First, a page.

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Published: January 14, 2011

 
 

Five Industries Hit the Reset Button

  • Incorporating intelligence. As virtually every industrial sector — transportation, power grids, robotics, and construction, among others — demands smart products to drive more sophisticated applications, the intelligence of embedded software will differentiate products from their competitors. In this environment, industrial manufacturers must learn how to think and act like software companies, relying on agile R&D processes for enhanced innovation, speed, and continuous improvement, and putting in place research and development cycles, tools, and testing to maintain high quality standards in products.
     
  • Rebalancing cost structures. Leading industrial firms have already taken a close look at whether their overall cost structure is in line with their size, scope, and direction, which may have changed radically or subtly during the recession. They are now reassessing their product portfolios to identify the most profitable segments, and ensuring that their capabilities — processes, systems, tools, and skills — are appropriate to sustain and enhance those segments. There will probably be further pressure to reduce labor costs (salaries and benefits), which have continued to rise haphazardly in many companies even in difficult times, creating an imbalance that poses risks for both workers and employers. With proper execution, a reassessment of compensation throughout a company can generate net labor savings of 15 to 20 percent.

For industrial firms, the changes described here have been on the agenda for years, but given the fast pace of growth in emerging nations and the slow recovery in the West, they can no longer be sidestepped. This year offers a crucial opportunity to finally address the fundamental obstacles that separate merely good industrial companies from great ones.

— Barry Jaruzelski, John Loehr, and Marian Mueller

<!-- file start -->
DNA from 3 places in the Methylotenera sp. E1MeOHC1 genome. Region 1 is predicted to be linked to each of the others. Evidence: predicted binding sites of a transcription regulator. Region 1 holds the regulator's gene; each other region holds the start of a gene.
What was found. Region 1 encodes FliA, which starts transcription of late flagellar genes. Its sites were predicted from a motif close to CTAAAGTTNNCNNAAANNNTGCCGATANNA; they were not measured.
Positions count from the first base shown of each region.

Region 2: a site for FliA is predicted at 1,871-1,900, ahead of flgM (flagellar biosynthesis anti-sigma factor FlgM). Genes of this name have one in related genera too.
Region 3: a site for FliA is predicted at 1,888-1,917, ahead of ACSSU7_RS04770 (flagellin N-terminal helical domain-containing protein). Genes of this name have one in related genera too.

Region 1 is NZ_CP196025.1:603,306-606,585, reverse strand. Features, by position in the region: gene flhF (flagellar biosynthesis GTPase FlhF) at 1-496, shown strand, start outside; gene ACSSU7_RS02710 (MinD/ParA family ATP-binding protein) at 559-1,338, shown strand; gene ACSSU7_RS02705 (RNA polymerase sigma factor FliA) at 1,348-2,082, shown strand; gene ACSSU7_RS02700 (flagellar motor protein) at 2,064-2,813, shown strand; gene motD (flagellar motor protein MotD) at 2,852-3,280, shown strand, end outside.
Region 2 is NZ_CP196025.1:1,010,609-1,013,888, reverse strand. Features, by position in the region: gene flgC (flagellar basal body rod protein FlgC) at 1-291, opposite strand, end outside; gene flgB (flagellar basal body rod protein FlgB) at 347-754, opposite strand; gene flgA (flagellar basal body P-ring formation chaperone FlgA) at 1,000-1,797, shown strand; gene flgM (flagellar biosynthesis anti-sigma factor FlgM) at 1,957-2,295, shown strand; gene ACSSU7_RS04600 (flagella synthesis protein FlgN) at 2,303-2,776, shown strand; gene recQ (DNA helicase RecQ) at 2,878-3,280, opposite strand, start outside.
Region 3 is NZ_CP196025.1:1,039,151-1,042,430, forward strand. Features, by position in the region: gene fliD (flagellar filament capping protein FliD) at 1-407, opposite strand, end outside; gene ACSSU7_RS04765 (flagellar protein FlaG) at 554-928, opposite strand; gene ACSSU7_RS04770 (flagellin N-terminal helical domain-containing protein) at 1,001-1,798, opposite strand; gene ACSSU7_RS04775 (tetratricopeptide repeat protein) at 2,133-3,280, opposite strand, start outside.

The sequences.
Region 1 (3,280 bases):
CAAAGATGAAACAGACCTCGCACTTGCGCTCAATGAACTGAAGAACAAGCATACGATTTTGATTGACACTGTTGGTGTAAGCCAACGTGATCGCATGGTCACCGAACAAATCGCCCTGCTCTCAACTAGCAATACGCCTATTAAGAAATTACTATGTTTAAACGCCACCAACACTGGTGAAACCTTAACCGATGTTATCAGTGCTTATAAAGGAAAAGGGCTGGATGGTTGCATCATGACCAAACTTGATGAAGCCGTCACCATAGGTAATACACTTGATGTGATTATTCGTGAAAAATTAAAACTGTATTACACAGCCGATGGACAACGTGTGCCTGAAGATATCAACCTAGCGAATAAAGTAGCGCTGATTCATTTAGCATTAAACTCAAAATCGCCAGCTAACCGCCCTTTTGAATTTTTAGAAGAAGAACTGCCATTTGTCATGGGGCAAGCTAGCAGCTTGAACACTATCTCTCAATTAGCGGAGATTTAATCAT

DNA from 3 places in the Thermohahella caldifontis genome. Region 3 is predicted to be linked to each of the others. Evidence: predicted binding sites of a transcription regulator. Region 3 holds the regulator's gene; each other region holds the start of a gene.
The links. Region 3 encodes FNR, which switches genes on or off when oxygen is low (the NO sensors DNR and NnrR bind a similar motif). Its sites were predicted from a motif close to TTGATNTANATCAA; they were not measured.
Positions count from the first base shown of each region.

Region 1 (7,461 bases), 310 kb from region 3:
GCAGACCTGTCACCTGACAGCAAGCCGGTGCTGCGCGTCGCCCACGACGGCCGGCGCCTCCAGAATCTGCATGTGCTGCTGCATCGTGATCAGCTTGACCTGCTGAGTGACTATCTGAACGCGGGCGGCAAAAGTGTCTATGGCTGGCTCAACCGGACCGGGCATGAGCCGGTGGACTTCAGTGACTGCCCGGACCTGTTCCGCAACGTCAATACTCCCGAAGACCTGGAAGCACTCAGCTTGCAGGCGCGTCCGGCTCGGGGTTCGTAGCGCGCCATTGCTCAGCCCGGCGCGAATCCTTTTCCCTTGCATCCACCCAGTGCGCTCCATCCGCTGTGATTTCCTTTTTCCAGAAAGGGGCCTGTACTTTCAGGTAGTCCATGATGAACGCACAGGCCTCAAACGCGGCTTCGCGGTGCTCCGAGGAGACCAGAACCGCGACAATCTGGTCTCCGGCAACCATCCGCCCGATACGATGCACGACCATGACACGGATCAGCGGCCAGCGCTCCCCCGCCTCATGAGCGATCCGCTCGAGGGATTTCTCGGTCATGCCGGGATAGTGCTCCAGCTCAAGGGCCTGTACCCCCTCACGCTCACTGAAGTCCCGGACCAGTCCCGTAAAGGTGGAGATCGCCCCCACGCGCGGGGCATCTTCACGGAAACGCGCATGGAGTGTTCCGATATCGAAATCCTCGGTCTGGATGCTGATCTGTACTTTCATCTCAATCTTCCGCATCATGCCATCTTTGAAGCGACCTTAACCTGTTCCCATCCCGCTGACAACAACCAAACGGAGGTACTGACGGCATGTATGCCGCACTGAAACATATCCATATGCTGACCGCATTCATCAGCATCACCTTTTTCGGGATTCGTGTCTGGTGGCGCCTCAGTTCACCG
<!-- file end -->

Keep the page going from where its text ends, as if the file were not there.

Click here for the full 2011 Industrials Perspective (PDF)


4. Automotive: Accelerating Momentum

Among industrial companies, the automotive sector merits special mention, given its historical significance and its position at the epicenter of the globalization battleground. After an unprecedented downturn, the American automotive industry is beginning to recover. The dislocations of bankruptcy and restructuring are mostly finished, credit is becoming more readily available, and many observers expect demand to grow as the cars already on the road age. Long-term industry fundamentals are improving now that the Detroit Three have greatly reduced legacy costs and are introducing more competitive passenger vehicles. Further, Toyota appears to be recovering from its recall crisis, and South Korean automaker Hyundai is gaining market share with an impressive line of new products.

By and large, suppliers are enjoying a similar turnaround. Several large Tier One suppliers have emerged from Chapter 11 bankruptcy, and some suppliers are benefiting from the revival in industry volumes and improved product portfolios, which are generating solid profitability and cash flow.

Yet automakers in North America and elsewhere still face significant obstacles to achieving sustainable profitability over the long term. Competition is fierce across most segments. Hyundai has launched a compelling lineup at attractive prices. Honda is fighting back with aggressive lease deals on its aging Accord, and Toyota is working to reestablish its reputation for industry-leading quality while using incentives to maintain share and volume.

The Detroit Three face a separate set of obstacles. GM, Ford, and Chrysler still confront the difficult task of closing the cost gap with advantaged global competitors. Despite union concessions, wages and benefits for current hourly workers are still well above benchmarks established by new North American plants. In addition, the unions are working hard to reverse recent concessions, which could erase hard-won gains.

The Detroit Three also have a quality perception gap to overcome. Although the quality, reliability, and durability (QRD) statistics for U.S. automakers are closer than ever to those of their Japanese counterparts, Booz & Company research shows that car buyers can take as long as 10 years to catch up to the quality data. Despite smart investments by GM and Ford in new automobile interiors and other feature and performance improvements, including a raft of technology enhancements, some entries still lag behind other global brands. Finally, GM and Chrysler need to rebuild their financing capabilities and dealer relationships, which were both badly damaged during the bankruptcy process.

 
 
 
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